Times are getting hard for concerns that collect or sell information about individuals. People are becoming more concerned about their privacy and want their personal information protected. It’s taken a while, but folks are waking up to the fact that information about who they are, where they live, what they like to do, what they like to buy and a plethora of other information is being systematically collected and sold all the time.
National information security and privacy legislation has been bandied about now for a long time, but with no results as yet. So, the States are getting sick of waiting and are drafting their own privacy acts, especially since the inception of the European Union’s General Data Protection Regulation (GDPR).
The first of the States to jump on the band wagon is California with their California Consumer Privacy Act (CCPA). It didn’t take them long either. It was introduced in January of 2018 and signed into law in June the same year. And although it doesn’t go into effect until January 1 of 2020, you really only have a short time left to get your ducks in a row; legal action under the law will extend back to July of 2019.
This law doesn’t apply to all organizations though. To be subject, the business must be one that collects consumers’ personal information (PI), that does business in California and that either has gross annual revenues in excess of 25 million dollars, or possesses the PI of at least 50,000 consumers or that earns more than 50% of its annual revenue from selling consumers’ PI.
If you fall into this group, it’s time to start planning. You will need to be able to identify what PI you have, where all it is stored, how to get to it and how to delete it from your systems. California residents will have the right to know what PI is being collected about them, whether it is being sold or disclosed and who it is being sold to. If they don’t like what is being done with their PI, you have to grant them access to their PI and stop selling or disclosing it if they say so. Are your policies, procedures and systems currently capable of tracking and deleting PI in this manner. I don’t personally know many companies are prepared in this way.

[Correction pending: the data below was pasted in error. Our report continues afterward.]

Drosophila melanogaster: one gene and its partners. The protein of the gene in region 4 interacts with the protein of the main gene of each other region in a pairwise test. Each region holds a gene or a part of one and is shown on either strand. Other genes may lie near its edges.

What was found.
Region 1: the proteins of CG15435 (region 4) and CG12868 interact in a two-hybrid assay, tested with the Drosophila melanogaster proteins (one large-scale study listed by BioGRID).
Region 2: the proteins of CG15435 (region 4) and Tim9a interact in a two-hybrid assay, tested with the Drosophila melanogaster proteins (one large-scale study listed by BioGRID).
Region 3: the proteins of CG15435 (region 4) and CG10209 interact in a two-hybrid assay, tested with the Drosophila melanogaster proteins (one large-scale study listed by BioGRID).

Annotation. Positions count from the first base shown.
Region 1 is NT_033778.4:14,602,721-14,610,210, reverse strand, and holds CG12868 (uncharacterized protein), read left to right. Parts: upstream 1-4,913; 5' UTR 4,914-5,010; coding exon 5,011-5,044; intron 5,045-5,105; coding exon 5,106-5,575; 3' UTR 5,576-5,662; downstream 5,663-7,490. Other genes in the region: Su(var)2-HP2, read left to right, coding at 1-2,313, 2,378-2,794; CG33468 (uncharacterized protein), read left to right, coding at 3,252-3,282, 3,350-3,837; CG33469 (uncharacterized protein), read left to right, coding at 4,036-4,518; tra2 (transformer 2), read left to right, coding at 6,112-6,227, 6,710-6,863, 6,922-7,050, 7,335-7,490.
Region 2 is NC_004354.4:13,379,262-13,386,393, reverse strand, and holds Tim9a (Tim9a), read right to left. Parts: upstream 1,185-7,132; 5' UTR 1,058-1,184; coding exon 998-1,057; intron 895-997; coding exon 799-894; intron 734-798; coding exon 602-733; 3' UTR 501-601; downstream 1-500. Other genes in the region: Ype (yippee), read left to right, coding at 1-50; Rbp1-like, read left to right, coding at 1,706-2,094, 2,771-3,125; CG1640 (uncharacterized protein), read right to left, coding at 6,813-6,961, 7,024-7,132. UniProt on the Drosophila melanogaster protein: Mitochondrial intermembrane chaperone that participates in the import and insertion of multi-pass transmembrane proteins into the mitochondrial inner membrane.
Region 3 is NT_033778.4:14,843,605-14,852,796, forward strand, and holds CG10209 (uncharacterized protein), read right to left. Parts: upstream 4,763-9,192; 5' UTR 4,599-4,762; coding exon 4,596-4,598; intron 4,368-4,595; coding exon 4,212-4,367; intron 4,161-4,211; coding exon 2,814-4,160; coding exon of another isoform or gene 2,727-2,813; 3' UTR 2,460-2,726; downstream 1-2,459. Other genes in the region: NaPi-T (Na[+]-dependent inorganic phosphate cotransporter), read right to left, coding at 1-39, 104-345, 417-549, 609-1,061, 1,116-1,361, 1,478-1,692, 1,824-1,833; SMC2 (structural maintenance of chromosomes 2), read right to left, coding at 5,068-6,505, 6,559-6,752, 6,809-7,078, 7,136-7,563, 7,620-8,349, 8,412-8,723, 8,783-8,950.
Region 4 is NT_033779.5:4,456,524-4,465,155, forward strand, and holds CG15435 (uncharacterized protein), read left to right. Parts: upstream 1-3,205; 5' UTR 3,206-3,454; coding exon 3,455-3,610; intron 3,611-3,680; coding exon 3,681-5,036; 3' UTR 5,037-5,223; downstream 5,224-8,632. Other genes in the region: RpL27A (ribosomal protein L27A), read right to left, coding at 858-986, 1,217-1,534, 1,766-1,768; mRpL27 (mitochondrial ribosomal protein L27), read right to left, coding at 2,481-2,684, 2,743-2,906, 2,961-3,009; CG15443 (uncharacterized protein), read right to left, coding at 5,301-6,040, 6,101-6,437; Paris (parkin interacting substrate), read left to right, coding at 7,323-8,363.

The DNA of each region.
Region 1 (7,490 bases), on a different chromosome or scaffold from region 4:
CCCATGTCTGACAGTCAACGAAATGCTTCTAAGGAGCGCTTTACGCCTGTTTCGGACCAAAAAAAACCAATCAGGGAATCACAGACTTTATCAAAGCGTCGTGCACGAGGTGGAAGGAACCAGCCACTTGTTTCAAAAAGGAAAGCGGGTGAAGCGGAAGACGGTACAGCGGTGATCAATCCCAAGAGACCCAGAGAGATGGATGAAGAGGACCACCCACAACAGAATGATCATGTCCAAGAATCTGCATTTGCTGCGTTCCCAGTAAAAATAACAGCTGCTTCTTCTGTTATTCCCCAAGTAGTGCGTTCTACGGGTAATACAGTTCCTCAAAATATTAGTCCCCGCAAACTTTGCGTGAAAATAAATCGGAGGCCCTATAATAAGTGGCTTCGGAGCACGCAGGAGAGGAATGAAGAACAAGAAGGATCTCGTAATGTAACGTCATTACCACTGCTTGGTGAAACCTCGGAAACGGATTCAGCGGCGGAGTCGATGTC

Also, can your company handle the penalties that could be levied against it under this act? Under civil class action law suits, companies that have a data breach can be ordered to pay between $100 and $750 per resident and incident, or the actual damages if greater. Or the California AG’s Office can prosecute instead. Intentional violations can carry up to a $7,500 penalty per incident.
Other things to consider are the clash between personal privacy rights and data retention regulations that already exist under laws such a HIPAA. How are you going to delete PHI from your systems if HIPAA says you have to keep it for six years? It’s going to take new strategies and lots of planning to handle all these complexities.
If you don’t meet these criteria or don’t do business in California, don’t get too complacent. Since California passed CCPA last year, lots of other states are framing their own privacy laws; a situation that can easily get out of hand. This is putting real pressure on the national legislature to finally get going and pass the national data security and privacy laws that we should have had for years now. And if these national laws do come about, I doubt they will be any easier to deal with than CCPA.